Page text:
It is not possible to eliminate dependency but since data models mature over time compared to a service model which should constantly be changing with the business we can master data outside our microservices as business domain specific models. This means the microservices become dependent on the businesses own semantics. This separation of business logic from business data is the key to limiting dependency. Holistic data models evolve differently than business process as discussed here: Data Autonomy Overview

DevOps Support Model

One complexity of a microservice architecture is how to support the plethora of code bases & technology.

You almost don't have to for a few of reasons:

  1. Level 3 support is the ambulance at the bottom of the cliff. With a DevOps ethos we fail fast and early. The smaller atomic building blocks of microservices allow simpler self-healing and more obvious documentation and testing. I.e. fewer problems to support
  2. If you have ever worked on a large monolith code base then you'll know that you are often faced with a defect in a section of code which you know nothing about and with many things using the buggy section of code . With enterprise microservices the code is built to do a single business purpose making it much easier to come at cold - especially since the data is all governed in the data mesh.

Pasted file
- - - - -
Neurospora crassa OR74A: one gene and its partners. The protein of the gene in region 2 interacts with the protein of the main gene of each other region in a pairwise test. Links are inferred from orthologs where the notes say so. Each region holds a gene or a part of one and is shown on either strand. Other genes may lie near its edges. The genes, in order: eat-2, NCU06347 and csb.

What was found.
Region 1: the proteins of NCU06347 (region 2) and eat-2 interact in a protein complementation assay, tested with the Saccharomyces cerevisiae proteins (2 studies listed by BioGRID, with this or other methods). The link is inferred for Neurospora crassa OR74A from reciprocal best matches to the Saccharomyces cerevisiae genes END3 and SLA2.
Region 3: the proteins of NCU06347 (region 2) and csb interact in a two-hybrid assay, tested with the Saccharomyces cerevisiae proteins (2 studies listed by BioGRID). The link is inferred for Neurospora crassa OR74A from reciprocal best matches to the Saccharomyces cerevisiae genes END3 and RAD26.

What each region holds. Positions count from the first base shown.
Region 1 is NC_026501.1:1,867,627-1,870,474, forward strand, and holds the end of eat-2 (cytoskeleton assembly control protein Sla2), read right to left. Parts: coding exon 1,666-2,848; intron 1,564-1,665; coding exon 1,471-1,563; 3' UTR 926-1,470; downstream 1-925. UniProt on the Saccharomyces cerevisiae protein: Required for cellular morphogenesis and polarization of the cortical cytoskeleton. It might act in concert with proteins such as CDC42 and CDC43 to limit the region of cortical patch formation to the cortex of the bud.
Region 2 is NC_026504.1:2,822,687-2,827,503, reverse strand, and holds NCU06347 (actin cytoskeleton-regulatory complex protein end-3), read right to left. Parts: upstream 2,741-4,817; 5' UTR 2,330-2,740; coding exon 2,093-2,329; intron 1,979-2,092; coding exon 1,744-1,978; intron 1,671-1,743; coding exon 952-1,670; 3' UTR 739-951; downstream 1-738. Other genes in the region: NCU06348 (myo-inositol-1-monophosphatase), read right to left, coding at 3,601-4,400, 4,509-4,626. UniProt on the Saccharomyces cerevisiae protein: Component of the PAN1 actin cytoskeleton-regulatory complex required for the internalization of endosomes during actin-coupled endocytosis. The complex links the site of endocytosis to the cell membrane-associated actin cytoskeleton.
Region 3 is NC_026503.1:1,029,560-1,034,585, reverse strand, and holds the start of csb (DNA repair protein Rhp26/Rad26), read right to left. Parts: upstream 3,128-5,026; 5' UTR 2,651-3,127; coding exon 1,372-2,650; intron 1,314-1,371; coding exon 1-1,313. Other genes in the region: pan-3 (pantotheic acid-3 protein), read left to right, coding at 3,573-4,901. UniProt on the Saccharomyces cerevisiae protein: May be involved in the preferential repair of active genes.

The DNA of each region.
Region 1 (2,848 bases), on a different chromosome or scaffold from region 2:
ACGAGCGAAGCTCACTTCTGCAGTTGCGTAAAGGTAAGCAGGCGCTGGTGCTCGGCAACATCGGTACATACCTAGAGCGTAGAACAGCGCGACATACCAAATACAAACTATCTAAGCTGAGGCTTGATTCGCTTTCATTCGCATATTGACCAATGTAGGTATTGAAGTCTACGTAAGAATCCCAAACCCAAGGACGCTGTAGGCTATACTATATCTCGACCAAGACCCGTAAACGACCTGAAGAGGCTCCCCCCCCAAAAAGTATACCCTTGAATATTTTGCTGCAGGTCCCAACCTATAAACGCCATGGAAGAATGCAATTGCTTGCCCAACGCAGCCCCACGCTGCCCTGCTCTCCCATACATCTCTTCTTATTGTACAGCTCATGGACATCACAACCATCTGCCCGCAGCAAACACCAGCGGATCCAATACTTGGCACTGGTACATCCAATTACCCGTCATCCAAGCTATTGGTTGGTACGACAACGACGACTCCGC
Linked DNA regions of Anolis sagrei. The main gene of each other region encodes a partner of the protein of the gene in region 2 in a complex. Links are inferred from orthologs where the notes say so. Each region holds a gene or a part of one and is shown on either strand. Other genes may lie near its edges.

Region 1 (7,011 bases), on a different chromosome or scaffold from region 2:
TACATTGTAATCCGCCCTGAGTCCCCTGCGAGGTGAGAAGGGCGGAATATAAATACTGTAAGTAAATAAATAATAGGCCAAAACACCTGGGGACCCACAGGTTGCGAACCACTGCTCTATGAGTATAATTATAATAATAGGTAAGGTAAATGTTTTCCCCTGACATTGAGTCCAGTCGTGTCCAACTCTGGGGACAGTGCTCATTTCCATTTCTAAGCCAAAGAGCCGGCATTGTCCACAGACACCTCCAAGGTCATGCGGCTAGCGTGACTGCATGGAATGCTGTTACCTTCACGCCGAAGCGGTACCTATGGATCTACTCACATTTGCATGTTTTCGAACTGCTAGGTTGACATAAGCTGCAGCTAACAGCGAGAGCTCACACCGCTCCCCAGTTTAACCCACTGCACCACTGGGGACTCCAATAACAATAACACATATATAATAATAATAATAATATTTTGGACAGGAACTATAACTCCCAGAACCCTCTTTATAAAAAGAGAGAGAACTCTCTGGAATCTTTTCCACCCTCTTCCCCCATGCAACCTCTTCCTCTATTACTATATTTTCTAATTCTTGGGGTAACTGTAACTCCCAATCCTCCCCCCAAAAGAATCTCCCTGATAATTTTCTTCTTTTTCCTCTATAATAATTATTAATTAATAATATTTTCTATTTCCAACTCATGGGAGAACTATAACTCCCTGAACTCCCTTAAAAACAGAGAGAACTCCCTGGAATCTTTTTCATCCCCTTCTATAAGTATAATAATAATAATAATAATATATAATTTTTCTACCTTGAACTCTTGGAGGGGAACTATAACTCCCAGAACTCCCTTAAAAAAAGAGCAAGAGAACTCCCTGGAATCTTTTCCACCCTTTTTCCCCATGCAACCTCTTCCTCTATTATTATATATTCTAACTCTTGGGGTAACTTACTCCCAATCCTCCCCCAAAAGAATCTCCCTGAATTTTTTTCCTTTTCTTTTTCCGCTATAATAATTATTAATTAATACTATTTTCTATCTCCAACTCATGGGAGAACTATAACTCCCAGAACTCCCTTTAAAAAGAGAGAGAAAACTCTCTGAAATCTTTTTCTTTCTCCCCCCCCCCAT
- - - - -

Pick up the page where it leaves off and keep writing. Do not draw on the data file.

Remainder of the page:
3. Quite often when I have debugged code in a monolith I ask myself what the original coder (possibly me) was smoking, throw it away and do it properly. Once again, microservices make this much easier. If you don't like what the microservice is doing - throw it away and do it some other way. There's little investment in each microservice.

You could just use an IT consultancy for this support, especially if you freely share the domain business model with your partners.

Microservice patterns & boilerplate

A common microservice pattern in a event driven architecture is the ‘Queue Trigger Pattern’. In this pattern a microservice is triggered by an event message, it runs a piece of business logic and generates changed "significant business objects" which can be published back to the data platform.

The pattern doesn’t impose a technology, but it does enable exemplars to be created which provide the boilerplate of a microservice. If you have a service mesh then some of this will be done for you in the sidecar.

The queue trigger pattern exemplar will provide:

  • Subscription to queues/topic
  • Recoverable and non-recoverable exception handling
  • Retry queues
  • Dead-letter queues
  • Logging

Since RESTful events subscribed to have HATEOAS links, the microservice can easily link to APIs which provide any extra significant data required. The microservice can then publish new/changed data entities or POST/PUT the data via APIs.

A python exemplar can be found here: Github: CBE / Queue Trigger Pattern

blog comments powered by Disqus